Laboratory Animals - June Issue - 273

Hrncir et al.
the basis of microbiota composition.4 However, a
recent study by Pascal et al.31 shows that the microbiome of CD patients is less diverse and more unstable
than the microbiome of UC patients and that CD
patients have a higher relative abundance of
Fusobacterium and Escherichia and a lower abundance
of Faecalibacterium, Anaerostipes, or Colinsella compared to UC patients.
On a functional level, these compositional alterations have various effects. SCFA including butyrate
and propionate are necessary for the differentiation
and proliferation of regulatory T cells (Tregs), the production of mucin and antimicrobial peptides, and are a
major source of nutrition for intestinal epithelial
cells.32,33 The hydrogen sulphide produced by SRB is
toxic to intestinal epithelial cells and triggers inflammation.25,34 Mucolytic bacteria degrade mucins in the
mucus layer and utilise it as a source of energy.27 The
increase in pro-inflammatory bacteria such as segmented filamentous bacteria (SFB) stimulates the differentiation of T helper 17 (Th17) cells.35 Conversely,
Tregs are induced by selected strains of Clostridia/
Clostridium spp.36 or by the polysaccharide A of
Bacteroides fragilis.37
Mouse models of IBD are often associated with a
typical microbiotic signature. For example, the
increased numbers of Bacteroides distasonis,
Clostridium ramosum, Akkermansia muciniphila, or
Enterobacteriaceae correlate to disease activity in the
dextran sulphate sodium (DSS) model of colitis.38
The trinitrobenzene sulfonic acid (TNBS) colitis,
which is a T cell-mediated, IL-12 driven intestinal
inflammation, is characterised by increased numbers
of Enterobacteriaceae and Bacteroides.39 The colitis in
IL-10À/À mice is associated with increased numbers of
Enterobacteriaceae and adherent-invasive E. coli
(AIEC).40 Nod2-deficient mice, a model for Crohn's
disease, have a diminished capacity to produce antimicrobial peptides by their Paneth cells, resulting in
altered gut microbiota.41 Paneth cell dysfunction has
been associated with Crohn's disease.42 Nod2-/- mice
are unable to regulate the H. hepaticus load in the terminal ileum and develop a granulomatous ileitis,
enlarged Peyer's patches and mesenteric lymph
nodes.43 The TRUC (T-bet-/- Rag-/-) mice, which lack
both adaptive immunity and T-bet-dependent components of innate immunity (ILC1 and NKp46þ ILC3),
develop colitis when colonised by Klebsiella pneumoniae
and Proteus mirabilis, but only in the presence of commensal microbiota.44 It is notable that colitogenic
microbiota can be transplanted to wild-type mice and
will induce colitis.45 To induce colitis in the adoptive Tcell transfer model, specific bacteria including
Helicobacter muridarum, Helicobacter hepaticus or
SFB and the presence of specific pathogen-free (SPF)

273
microbiota are required.46-48 Interestingly, some commensal strains or their components, such as
Parabacteroides distasonis or Lactobacillus casei, were
shown to reduce intestinal inflammation in the DSSinduced colitis model.49,50
To sum up, experimental animal models of IBD,
both chemically induced and genetic, provide strong
evidence for the role of gut microbiota in the pathophysiology of colitis. Since, in most models, germ-free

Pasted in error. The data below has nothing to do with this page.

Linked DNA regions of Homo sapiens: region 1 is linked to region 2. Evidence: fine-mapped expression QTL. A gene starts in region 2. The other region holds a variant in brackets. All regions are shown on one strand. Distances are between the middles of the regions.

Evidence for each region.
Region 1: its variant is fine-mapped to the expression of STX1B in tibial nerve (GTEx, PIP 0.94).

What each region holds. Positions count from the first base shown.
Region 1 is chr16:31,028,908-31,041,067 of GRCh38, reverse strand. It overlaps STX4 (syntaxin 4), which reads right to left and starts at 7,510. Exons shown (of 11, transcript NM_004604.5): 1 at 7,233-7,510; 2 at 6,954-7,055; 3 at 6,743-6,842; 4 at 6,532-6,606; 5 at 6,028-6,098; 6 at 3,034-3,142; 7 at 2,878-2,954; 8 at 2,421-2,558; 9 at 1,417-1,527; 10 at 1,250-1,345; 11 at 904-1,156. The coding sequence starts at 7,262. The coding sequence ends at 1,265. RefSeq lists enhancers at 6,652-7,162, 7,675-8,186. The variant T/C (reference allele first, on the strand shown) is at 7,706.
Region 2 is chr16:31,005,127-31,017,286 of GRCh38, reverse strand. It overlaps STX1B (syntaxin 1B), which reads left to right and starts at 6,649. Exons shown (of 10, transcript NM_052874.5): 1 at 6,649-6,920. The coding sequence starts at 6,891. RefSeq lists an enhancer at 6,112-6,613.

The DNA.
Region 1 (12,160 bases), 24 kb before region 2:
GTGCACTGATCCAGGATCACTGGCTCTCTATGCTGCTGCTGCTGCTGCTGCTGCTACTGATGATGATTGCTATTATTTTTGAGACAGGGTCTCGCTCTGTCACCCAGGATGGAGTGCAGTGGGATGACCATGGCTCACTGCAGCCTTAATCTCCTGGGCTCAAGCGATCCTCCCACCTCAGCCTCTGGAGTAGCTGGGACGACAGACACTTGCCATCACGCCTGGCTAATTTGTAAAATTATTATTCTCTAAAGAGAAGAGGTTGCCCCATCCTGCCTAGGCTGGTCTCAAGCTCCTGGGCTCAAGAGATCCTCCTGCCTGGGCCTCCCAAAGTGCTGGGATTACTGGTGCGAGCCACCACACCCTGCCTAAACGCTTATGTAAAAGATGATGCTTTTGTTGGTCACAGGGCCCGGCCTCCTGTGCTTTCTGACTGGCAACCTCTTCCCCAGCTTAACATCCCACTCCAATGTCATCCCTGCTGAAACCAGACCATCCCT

animals do not develop the disease and the antibiotic
treatment of colitic mice typically reduces intestinal
inflammation.51-54 Frequently, the disease phenotype
could be transplanted to healthy mice along with the
microbiota.

Microbiota and colorectal carcinoma
Colorectal carcinoma (CRC) is the third most commonly diagnosed cancer and the fourth leading cause
of cancer death in the world. In some developed countries, incidence and mortality rates have been gradually
decreasing, possibly due to preventative screening followed by the removal of colonic polyps. However, in
many low- and middle-income countries, CRC incidence and mortality rates are increasing rapidly and
are expected to rise globally to as many as 2.2 million
new cases and 1.1 million deaths annually by 2030.55
The etiological factors contributing to CRC initiation, progression and dissemination include genetic
and environmental factors. But it is increasingly evident
that gut microbiota and its interactions with the host's
immune system play a pivotal role in CRC pathogenesis.56,57 Interestingly, gut microbiota is also a key
factor influencing the efficacy and toxicity of anticancer
therapy.58
CRC patients have, as do IBD patients, compositional alterations of gut microbiota characterised by
a reduced diversity of both mucosa-associated and
faecal microbiota,59,60 a decreased relative abundance
of Firmicutes and an increased relative abundance of
Proteobacteria.61-63 Interestingly, CRC and CD
patients share similar microbiota alterations characterised by increased abundance of F. nucleatum and
E. coli.31
Moreover, IBD patients are more susceptible to later
CRC development which suggests a causal relationship
between microbiota, inflammation and CRC.
Several bacteria including F. nucleatum, genotoxic
E. coli, enterotoxigenic B. fragilis, or Helicobacter
spp. are associated with CRC development, yet it
remains unclear whether these bacteria are CRC drivers
or passengers.64 Driver bacteria induce DNA damage
via genotoxins produced either directly by bacteria or
indirectly by inflamed tissue. Conversely, 'passenger'
bacteria take advantage of the unique tumour



Laboratory Animals - June Issue

Table of Contents for the Digital Edition of Laboratory Animals - June Issue

Contents
Laboratory Animals - June Issue - Cover1
Laboratory Animals - June Issue - Cover2
Laboratory Animals - June Issue - Contents
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